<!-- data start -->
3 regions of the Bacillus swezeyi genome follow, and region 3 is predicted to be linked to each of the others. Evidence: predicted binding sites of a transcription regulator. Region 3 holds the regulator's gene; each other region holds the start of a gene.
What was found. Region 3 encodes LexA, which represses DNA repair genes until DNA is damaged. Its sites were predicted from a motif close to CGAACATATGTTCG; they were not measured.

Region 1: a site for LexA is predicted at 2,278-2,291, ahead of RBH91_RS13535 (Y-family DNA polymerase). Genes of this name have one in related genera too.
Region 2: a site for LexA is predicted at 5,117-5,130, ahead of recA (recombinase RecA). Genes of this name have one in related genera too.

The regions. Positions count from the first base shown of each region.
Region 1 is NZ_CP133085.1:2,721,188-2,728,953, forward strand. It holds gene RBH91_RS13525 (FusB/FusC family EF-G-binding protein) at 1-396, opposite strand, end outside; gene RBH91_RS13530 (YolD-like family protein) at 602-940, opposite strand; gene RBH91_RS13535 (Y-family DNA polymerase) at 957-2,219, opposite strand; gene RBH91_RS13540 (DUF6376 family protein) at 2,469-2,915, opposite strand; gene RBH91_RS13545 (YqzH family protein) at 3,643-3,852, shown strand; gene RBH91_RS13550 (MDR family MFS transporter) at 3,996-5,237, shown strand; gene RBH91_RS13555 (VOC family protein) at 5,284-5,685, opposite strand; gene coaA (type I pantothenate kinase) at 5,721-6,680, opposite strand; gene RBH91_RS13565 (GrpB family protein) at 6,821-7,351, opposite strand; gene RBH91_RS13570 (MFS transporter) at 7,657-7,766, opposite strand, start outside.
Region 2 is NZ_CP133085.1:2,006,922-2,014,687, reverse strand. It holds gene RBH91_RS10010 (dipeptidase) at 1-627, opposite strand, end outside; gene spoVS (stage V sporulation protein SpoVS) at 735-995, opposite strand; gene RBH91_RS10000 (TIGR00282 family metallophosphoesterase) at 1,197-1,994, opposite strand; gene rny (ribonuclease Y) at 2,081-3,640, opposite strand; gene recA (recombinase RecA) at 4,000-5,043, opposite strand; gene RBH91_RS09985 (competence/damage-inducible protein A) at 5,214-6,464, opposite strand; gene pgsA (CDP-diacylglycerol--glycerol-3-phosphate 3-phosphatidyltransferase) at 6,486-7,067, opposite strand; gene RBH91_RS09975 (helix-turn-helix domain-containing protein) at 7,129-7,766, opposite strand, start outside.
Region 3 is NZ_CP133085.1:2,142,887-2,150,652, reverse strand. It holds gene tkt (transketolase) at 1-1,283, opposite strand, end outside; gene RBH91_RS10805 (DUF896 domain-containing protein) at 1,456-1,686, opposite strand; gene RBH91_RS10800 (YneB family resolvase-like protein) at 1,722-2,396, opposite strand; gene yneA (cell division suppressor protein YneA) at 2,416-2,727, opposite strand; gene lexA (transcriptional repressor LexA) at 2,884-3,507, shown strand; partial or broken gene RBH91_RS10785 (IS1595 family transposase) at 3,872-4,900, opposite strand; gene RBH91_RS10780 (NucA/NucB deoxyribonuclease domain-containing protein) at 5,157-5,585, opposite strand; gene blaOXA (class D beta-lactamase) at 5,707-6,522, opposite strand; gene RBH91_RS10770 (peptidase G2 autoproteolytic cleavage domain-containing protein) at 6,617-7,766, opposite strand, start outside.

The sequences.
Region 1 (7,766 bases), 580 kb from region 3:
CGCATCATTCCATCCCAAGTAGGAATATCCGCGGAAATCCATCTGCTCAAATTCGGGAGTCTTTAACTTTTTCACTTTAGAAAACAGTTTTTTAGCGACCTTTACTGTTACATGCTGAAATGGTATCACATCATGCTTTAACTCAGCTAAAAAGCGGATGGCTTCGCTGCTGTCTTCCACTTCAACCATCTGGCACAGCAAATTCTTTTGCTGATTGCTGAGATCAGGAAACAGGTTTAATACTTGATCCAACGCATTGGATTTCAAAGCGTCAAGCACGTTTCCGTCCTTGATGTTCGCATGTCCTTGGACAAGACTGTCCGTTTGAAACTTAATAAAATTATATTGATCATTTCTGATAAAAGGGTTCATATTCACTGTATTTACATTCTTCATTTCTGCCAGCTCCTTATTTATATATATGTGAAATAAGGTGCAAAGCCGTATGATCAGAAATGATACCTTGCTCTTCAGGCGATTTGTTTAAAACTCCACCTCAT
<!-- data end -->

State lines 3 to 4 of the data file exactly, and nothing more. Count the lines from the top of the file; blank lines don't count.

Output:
Region 1: a site for LexA is predicted at 2,278-2,291, ahead of RBH91_RS13535 (Y-family DNA polymerase). Genes of this name have one in related genera too.
Region 2: a site for LexA is predicted at 5,117-5,130, ahead of recA (recombinase RecA). Genes of this name have one in related genera too.